- Foreign exchange control
Chinese currency, the Renminbi, may be converted for current account purposes with relative ease for those that invest in China. Stringent controls apply to capital account items. These controls are likely to continue for the foreseeable future, although China has promised to eventually lift its foreign exchange control. Generally, funds flowing out of China are subject to stricter control compared to funds flowing into China. Repatriating dividends on equity investments, interest and principal on a loan or royalty on licence or technology transfer, for example, are subject to official approval or registration of the underlying contract.
- Protection of intellectual property rights
Intellectual property protection in China requires a co-ordinated strategy involving registration of various rights, workplace security, contractual protections, anticounterfeiting measures, periodic audits and, in some cases, industry co-ordination. Governmental enforcement of intellectual property rights continues to improve, but unregistered rights afford limited protection in China.
Accordingly, it is generally advisable that registerable intellectual property rights be properly registered when you invest in China. Technology licenses into China will typically require registration, and, in the case of restricted technology, advance governmental approval.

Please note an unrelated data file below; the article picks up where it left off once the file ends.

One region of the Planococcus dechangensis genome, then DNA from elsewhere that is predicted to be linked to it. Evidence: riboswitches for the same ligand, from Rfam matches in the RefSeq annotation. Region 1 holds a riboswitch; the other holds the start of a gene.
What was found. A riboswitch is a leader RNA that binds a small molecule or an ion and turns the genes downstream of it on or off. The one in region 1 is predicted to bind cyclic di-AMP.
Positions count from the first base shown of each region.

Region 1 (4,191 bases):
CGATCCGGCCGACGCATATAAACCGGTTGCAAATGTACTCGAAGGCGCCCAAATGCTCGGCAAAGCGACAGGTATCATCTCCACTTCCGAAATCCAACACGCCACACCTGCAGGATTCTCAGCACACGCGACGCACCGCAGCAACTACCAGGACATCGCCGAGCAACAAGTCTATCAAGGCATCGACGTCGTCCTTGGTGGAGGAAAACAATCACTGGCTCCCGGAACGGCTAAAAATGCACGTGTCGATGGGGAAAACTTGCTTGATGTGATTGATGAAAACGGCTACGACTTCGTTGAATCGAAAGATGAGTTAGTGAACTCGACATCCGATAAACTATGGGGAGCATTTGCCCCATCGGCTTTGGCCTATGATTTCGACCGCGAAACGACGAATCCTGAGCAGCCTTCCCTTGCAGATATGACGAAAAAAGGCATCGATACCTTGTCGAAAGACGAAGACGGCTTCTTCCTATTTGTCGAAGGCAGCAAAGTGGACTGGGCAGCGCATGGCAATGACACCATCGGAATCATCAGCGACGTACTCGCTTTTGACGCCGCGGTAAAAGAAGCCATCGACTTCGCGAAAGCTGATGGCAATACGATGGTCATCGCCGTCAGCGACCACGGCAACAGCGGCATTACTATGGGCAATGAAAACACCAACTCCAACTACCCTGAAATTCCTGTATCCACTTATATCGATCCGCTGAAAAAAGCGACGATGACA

- Enforcement of contracts
Disputes can be settled informally, by litigation or arbitration in China. The predictability and consistency of judicial decisions has improved in recent years, although concerns about court adjudication persist. Arbitration – especially arbitration in a neutral locale outside of China - is therefore generally preferred by foreign investors in China, although it can be costly and the enforcement records in China can also be further improved. A well drafted dispute resolution clause would help investors exit their investment effectively.
China has a national legal regime on employment, and an array of supplemental local rules. Certain employee rights are statutorily protected. In June 2007, the new People’s Republic of China Labour Contract Law was passed, which will take effect in January 2008. The mandatory social security regime can be complex and adds additional cost and administrative burdens, especially in first tier cities such as Beijing, Shanghai, Guangzhou and Shenzhen. Laying off staff is quite challenging without a proper reason. Work and residence permits are required for foreign nationals to work in China. Individual income tax rates are progressive and range from 5% to 45%.
- M&A and due diligence
Key issues for successful M&A include thorough due diligence and careful planning, particularly with respect to contractual relationships and human resources. The lack of publicly available information on non-listed companies, different corporate governance values and standards, and quality of information flow between foreign investors and the local counterparts or partners, mean that involvement of experienced professionals is often the safer approach with important investments.